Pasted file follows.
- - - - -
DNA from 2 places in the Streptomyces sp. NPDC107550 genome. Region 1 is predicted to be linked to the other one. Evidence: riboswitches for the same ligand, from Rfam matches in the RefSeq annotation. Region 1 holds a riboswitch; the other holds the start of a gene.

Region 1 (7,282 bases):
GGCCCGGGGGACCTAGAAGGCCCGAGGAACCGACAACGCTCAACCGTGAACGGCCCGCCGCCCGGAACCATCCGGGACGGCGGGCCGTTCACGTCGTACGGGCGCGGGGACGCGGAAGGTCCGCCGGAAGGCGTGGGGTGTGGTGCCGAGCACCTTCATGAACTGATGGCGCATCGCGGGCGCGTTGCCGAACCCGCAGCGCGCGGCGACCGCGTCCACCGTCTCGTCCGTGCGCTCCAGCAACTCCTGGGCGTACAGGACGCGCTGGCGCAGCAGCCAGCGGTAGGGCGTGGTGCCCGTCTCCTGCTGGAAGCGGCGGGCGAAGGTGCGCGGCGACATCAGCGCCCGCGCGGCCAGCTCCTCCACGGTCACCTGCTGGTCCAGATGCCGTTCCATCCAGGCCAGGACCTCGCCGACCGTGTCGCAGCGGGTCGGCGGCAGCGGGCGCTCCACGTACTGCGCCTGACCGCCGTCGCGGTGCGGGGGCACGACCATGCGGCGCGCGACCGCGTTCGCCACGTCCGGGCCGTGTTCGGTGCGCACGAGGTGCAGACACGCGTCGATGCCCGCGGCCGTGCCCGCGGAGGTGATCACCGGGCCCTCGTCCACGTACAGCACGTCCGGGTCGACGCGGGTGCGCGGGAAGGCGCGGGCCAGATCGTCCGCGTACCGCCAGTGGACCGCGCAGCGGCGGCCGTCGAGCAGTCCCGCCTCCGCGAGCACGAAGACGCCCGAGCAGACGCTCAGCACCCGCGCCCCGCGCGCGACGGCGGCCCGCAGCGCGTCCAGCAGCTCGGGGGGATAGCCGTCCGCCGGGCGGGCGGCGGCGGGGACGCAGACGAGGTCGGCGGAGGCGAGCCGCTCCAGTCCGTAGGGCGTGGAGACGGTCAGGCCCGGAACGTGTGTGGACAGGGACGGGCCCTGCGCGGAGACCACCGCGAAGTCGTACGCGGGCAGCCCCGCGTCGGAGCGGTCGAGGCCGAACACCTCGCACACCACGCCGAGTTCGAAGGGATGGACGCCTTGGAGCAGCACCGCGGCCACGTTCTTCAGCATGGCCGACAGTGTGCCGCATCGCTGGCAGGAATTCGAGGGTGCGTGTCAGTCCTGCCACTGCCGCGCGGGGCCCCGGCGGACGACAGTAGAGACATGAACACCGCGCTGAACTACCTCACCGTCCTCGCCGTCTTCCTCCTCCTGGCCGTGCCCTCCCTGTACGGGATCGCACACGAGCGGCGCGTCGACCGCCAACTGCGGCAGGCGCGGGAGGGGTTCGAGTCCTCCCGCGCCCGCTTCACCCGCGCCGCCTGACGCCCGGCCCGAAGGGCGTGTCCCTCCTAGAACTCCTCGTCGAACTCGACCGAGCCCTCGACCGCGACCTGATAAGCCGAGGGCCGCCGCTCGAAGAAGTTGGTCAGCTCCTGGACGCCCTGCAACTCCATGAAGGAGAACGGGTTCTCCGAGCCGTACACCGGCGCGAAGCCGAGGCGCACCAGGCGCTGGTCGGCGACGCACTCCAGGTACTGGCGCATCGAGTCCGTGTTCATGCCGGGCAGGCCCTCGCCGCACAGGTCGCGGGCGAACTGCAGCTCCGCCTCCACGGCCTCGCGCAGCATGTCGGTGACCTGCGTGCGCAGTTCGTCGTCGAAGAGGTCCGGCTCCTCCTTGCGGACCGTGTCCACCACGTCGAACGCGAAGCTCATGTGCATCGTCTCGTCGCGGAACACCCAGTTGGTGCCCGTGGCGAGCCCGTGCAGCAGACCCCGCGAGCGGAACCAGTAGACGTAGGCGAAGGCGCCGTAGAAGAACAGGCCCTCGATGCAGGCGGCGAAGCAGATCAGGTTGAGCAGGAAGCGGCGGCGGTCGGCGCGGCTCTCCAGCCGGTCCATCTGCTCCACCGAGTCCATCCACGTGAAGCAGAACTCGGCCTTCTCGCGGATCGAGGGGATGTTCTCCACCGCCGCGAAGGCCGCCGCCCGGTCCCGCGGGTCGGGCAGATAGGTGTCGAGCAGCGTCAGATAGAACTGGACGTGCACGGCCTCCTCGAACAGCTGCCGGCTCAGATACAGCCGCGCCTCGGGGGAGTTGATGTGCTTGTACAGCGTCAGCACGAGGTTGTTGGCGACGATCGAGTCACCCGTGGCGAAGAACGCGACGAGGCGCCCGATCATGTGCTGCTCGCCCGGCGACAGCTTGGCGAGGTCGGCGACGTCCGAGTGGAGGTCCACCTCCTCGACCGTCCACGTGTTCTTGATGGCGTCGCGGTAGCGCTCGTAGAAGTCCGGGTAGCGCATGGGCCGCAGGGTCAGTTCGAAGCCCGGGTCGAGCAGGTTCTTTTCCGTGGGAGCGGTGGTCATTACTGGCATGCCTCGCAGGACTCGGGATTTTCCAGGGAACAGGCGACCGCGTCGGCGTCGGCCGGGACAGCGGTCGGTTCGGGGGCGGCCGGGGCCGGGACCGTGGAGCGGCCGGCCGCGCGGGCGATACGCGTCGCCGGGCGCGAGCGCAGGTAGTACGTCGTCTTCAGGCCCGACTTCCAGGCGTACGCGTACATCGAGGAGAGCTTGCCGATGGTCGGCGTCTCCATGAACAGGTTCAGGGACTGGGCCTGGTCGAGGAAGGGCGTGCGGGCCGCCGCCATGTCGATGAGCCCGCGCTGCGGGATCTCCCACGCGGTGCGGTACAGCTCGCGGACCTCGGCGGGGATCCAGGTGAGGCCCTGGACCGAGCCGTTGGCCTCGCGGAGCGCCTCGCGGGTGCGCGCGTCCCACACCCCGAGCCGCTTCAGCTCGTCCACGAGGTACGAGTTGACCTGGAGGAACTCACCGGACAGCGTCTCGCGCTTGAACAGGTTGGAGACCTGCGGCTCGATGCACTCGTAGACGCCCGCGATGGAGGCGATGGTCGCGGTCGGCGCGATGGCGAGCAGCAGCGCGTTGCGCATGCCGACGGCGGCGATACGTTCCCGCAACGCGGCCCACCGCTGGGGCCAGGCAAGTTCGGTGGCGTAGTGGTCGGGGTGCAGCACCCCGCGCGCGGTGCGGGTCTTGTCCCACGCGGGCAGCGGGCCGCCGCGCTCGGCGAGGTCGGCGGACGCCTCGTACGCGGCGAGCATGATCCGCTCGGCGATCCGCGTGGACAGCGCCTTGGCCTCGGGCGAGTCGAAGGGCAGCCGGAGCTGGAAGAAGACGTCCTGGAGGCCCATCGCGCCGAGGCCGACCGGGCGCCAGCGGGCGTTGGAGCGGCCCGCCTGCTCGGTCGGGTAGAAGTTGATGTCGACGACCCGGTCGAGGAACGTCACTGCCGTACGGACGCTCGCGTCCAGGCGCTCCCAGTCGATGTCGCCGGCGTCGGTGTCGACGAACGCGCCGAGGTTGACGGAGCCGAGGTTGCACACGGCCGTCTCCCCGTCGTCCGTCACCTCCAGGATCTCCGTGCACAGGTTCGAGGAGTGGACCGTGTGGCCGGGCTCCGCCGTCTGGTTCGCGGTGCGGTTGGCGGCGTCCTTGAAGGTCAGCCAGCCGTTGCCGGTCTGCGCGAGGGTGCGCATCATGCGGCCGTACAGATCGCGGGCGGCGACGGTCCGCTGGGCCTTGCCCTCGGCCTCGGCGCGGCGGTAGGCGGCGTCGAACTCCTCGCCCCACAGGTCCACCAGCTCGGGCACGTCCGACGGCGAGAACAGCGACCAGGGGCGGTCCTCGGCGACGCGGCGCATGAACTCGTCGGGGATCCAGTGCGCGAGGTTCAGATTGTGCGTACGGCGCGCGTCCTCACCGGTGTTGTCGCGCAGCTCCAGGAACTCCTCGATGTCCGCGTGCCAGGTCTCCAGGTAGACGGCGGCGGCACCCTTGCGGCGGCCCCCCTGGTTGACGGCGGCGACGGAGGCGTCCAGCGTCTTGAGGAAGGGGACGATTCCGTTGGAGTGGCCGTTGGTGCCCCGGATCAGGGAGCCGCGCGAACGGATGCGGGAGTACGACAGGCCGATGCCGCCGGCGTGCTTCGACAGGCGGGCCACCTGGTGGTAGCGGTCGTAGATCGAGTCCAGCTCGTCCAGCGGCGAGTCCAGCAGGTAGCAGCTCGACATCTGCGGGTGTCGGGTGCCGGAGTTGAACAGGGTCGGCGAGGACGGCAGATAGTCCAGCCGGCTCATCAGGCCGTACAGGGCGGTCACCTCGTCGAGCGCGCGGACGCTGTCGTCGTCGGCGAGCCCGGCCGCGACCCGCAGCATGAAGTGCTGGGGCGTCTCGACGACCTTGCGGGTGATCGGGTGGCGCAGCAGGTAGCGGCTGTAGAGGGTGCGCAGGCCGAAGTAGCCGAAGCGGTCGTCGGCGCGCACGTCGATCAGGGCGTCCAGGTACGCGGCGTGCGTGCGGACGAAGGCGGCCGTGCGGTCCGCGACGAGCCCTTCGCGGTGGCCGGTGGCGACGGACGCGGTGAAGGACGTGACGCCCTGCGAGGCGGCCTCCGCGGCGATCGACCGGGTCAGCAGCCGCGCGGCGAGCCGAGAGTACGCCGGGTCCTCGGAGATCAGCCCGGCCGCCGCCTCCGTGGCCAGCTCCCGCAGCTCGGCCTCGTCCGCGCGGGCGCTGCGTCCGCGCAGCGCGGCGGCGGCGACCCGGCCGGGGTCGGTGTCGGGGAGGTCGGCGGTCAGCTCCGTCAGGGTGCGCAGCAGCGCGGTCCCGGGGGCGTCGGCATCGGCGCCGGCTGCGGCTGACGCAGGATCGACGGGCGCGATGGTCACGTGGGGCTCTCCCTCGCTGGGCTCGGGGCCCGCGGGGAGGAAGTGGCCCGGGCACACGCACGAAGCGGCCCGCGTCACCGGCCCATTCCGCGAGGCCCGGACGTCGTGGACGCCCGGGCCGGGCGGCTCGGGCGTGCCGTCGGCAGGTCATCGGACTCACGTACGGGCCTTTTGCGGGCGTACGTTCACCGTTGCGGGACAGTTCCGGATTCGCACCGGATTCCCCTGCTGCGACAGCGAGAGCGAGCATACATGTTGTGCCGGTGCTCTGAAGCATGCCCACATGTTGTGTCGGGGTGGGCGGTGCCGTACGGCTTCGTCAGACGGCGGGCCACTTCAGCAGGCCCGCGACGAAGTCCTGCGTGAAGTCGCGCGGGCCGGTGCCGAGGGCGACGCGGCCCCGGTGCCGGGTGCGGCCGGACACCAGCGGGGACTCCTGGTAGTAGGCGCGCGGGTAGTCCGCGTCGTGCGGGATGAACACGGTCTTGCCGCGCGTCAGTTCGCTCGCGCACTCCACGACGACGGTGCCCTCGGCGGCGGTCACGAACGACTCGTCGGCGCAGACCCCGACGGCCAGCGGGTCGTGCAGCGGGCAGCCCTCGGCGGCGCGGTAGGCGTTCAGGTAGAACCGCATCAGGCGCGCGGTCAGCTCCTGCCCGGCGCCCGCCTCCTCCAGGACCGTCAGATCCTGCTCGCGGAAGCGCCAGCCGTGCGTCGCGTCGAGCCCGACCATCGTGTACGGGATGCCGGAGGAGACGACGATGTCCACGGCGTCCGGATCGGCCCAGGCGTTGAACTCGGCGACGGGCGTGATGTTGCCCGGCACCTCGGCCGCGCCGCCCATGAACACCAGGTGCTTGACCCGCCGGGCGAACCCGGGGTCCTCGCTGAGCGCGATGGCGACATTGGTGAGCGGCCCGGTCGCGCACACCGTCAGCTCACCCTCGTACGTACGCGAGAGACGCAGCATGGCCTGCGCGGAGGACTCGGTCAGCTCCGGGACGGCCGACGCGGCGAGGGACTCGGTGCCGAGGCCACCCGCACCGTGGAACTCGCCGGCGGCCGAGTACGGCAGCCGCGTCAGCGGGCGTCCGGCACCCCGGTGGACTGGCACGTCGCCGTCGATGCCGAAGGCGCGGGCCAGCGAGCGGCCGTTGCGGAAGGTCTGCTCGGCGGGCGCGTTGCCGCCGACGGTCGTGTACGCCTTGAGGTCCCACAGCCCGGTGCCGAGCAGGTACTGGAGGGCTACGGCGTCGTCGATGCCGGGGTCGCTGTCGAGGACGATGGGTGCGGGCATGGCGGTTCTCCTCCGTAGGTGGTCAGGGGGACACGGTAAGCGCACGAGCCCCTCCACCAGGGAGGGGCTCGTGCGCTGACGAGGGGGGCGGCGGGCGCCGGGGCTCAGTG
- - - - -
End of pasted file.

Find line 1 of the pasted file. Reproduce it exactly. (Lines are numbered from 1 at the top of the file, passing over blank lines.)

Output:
DNA from 2 places in the Streptomyces sp. NPDC107550 genome. Region 1 is predicted to be linked to the other one. Evidence: riboswitches for the same ligand, from Rfam matches in the RefSeq annotation. Region 1 holds a riboswitch; the other holds the start of a gene.